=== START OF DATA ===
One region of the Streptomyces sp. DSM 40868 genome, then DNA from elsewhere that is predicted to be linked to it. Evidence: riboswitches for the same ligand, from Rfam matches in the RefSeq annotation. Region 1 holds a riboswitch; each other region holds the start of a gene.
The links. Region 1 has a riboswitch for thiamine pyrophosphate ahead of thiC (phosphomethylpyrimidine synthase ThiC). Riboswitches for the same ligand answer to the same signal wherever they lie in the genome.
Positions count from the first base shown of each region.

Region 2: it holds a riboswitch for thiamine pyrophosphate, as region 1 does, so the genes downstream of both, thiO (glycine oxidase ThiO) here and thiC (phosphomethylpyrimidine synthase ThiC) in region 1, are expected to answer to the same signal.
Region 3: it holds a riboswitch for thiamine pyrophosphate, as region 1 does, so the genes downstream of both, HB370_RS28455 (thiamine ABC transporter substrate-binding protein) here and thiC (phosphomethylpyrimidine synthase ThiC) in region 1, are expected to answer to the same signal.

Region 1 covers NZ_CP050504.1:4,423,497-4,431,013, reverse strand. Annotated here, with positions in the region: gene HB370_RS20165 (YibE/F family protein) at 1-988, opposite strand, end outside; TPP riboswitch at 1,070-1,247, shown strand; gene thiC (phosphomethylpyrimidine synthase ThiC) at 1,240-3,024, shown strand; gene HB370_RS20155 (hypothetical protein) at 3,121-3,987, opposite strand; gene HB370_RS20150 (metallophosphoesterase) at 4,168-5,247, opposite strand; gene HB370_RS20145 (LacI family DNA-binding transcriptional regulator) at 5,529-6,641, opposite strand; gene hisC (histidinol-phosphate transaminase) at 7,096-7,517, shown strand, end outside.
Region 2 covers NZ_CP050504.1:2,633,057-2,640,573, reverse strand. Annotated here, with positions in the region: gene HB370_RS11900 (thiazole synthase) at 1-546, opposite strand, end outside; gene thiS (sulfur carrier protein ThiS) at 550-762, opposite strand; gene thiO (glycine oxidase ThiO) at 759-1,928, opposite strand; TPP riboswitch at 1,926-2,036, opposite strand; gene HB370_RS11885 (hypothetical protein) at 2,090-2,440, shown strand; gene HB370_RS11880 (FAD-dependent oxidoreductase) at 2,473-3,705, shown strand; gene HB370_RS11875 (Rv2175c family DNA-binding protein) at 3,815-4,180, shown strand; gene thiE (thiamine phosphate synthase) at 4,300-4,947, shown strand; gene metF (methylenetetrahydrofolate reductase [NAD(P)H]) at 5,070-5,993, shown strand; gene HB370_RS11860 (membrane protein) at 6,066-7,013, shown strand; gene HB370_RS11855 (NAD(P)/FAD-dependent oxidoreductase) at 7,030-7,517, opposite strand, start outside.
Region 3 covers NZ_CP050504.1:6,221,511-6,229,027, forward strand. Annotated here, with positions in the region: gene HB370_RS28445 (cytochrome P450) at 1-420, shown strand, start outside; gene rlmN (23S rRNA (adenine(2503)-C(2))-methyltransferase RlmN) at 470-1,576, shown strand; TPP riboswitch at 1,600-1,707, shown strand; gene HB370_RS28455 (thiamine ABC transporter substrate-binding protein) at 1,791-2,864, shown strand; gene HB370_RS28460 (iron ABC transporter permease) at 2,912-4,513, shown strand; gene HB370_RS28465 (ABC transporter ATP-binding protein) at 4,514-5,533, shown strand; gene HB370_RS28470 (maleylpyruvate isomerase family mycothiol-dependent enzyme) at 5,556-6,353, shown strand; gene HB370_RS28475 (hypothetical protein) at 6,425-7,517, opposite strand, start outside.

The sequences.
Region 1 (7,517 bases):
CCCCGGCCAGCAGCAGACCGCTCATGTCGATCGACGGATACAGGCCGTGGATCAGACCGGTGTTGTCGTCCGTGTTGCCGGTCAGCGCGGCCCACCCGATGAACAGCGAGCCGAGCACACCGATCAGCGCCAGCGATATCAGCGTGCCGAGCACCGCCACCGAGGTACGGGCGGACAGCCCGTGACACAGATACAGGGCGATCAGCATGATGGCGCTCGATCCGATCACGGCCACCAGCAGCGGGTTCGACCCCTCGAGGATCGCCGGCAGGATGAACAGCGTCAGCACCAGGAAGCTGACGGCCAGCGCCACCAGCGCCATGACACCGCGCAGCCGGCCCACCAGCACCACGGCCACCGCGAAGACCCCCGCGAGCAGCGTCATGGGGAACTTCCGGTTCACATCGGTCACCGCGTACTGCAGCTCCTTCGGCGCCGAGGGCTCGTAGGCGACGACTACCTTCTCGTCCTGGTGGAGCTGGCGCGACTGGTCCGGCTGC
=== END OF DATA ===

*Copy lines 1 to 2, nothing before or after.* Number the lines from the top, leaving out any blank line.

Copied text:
One region of the Streptomyces sp. DSM 40868 genome, then DNA from elsewhere that is predicted to be linked to it. Evidence: riboswitches for the same ligand, from Rfam matches in the RefSeq annotation. Region 1 holds a riboswitch; each other region holds the start of a gene.
The links. Region 1 has a riboswitch for thiamine pyrophosphate ahead of thiC (phosphomethylpyrimidine synthase ThiC). Riboswitches for the same ligand answer to the same signal wherever they lie in the genome.